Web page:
The Sturdy Triangle

Let’s start with a triangle. This is the most robust geometrical shape of all! Believe it or not, if you compare it with a rectangle you’ll be amazed:

triangle 1

Fasten 4 cardboard strips (with paper fastener) to form a rectangle. Now fasten just 3 to form a triangle. Move both around: the rectangle sways from side to side while the triangle doesn’t. Why? The vertices (that is the intersection between two edges) of a triangle are fixed, but not the rectangle’s ones. Why again? Because you can form (that is shape) a unique triangle if you get 3 sticks of determined lengths. A rectangle works differently. Press it and it becomes a parallelogram, press it more and it becomes a different parallelogram, and you can go on without changing its edges’ lengths. The rectangle can be deformed (it changes its original shape) infinitely.

catsNow take a look around you. You’re surrounded by hidden triangles: up in the ceiling, down within the floor, across rivers and highways. Next time in the shopping mall look up at the ceiling to see the heavy metallic beams that span the hypermarket. If the beams are uncovered you can see triangles inside them. Adding rods to the beam in order to form smaller and smaller triangles is known as triangulation. This is a process used since ancient times to stabilize roof structures, bridge structures and even sailing ships.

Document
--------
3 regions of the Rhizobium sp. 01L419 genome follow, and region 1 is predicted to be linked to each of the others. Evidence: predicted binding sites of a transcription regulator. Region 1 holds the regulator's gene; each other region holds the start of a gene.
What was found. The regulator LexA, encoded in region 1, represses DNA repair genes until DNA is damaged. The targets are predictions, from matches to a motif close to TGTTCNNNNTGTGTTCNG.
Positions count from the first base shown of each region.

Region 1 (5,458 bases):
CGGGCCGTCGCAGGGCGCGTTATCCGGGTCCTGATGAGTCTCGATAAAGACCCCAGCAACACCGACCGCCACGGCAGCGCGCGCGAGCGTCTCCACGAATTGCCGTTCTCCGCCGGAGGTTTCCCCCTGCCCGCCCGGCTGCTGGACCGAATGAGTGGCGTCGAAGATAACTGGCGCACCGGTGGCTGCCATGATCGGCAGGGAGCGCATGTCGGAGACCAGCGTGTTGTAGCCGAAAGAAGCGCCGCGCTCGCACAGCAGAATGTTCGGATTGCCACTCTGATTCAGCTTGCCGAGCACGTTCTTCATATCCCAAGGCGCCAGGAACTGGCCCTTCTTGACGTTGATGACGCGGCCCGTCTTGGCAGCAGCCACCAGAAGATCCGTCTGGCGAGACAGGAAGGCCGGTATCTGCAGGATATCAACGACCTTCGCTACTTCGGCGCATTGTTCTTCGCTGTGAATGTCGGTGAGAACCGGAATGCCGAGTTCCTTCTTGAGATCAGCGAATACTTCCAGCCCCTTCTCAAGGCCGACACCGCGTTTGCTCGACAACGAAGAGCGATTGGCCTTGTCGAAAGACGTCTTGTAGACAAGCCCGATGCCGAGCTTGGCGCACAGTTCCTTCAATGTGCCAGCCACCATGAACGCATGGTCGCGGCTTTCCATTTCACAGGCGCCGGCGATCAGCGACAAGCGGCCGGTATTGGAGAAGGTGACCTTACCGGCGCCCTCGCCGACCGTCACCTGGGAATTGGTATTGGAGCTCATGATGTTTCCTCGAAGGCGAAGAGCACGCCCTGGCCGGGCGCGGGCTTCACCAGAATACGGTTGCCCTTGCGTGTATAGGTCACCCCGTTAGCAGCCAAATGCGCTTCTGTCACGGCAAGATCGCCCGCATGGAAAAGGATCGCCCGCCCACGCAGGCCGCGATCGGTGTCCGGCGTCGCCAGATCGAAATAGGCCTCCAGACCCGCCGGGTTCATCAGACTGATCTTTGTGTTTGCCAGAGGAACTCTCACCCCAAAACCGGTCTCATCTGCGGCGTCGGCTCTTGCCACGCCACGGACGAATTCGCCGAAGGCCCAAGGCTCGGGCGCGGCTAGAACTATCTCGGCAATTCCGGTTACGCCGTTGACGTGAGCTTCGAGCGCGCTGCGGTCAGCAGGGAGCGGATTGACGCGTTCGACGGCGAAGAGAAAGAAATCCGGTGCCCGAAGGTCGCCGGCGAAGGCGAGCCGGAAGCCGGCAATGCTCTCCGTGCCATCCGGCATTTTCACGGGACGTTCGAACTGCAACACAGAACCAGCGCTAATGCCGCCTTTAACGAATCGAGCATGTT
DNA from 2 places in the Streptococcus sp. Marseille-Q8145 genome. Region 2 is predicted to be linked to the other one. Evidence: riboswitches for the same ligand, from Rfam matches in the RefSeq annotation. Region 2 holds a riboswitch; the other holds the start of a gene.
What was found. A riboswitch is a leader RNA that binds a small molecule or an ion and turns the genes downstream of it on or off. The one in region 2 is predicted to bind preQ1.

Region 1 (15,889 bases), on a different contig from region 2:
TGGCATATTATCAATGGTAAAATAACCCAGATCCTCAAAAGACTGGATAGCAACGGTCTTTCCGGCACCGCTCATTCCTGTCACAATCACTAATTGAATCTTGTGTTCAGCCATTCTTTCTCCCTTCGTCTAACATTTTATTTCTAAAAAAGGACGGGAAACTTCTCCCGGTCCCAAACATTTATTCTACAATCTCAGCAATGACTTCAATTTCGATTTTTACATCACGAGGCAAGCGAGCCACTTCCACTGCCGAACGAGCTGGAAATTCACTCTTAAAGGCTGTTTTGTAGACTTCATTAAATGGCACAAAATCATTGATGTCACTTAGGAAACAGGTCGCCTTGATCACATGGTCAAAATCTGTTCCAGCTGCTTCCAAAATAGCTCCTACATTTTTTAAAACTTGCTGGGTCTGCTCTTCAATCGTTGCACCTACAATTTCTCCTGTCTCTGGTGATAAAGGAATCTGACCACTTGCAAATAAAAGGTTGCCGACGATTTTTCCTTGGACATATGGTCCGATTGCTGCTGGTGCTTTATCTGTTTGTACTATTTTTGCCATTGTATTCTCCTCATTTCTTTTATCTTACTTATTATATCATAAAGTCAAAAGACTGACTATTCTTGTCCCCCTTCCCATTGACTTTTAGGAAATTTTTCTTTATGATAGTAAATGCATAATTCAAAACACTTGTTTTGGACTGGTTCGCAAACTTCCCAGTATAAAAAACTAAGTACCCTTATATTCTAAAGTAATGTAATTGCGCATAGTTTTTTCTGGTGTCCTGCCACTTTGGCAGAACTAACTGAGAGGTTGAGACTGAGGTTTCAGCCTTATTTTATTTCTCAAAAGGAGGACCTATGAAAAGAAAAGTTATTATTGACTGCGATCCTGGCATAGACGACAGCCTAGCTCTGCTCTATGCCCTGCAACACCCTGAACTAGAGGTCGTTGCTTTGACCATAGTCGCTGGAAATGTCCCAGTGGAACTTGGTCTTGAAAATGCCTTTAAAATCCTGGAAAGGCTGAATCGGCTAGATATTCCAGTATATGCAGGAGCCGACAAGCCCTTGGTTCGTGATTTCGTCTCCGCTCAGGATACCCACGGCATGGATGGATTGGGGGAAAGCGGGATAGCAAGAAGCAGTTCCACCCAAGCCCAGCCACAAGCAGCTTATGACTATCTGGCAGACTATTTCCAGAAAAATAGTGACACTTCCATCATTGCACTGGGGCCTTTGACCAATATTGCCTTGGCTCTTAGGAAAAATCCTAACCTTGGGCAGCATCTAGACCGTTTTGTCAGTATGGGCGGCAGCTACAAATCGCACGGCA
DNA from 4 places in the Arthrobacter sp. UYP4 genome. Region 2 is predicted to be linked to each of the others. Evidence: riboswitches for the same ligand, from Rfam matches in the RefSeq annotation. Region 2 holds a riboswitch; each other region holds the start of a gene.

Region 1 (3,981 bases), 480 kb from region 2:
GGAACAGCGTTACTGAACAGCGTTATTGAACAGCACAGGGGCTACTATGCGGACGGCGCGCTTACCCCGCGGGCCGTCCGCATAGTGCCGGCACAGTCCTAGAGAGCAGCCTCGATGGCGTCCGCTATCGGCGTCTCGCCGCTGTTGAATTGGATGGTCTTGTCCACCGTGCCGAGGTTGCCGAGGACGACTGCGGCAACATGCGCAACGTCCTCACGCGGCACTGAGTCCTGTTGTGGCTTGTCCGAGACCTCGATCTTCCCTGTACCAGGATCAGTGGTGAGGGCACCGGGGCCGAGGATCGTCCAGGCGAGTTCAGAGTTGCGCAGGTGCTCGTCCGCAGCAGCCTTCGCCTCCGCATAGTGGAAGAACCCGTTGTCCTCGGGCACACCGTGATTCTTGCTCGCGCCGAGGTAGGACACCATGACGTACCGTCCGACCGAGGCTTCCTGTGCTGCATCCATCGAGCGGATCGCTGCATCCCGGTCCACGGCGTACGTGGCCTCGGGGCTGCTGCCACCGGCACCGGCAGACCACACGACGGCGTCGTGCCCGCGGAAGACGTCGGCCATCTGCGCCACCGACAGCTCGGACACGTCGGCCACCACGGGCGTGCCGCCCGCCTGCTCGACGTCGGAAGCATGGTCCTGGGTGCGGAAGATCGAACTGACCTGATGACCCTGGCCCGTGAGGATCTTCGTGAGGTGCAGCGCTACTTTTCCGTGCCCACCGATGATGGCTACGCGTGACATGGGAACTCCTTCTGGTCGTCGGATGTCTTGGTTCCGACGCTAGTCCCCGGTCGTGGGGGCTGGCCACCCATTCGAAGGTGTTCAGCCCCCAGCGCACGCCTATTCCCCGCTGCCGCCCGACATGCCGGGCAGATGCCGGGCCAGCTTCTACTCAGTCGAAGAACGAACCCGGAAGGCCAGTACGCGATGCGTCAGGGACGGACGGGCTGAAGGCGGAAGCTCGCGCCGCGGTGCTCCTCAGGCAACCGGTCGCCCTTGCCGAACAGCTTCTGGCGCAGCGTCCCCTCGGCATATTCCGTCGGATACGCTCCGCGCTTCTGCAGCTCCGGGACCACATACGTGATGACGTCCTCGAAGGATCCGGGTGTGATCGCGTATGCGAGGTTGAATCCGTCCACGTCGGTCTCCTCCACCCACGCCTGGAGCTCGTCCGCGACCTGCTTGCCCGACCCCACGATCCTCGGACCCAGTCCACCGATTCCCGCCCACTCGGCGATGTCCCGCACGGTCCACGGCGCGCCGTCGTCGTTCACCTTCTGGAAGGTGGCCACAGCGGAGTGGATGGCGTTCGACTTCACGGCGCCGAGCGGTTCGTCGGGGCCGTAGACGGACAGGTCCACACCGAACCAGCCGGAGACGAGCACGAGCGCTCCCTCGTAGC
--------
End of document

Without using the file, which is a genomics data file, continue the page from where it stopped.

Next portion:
How would you triangulate a wooden roof? Divide the triangle in two other triangles, then divide one of the resulting triangles into smaller ones and so on. If the roof needs to span a wider distance between walls, keep forming more triangles to make the roof more rigid. The same idea of sturdy triangles lies in fan-like folding papers that become more rigid than the unfolded ones (you surely experimented this at school).

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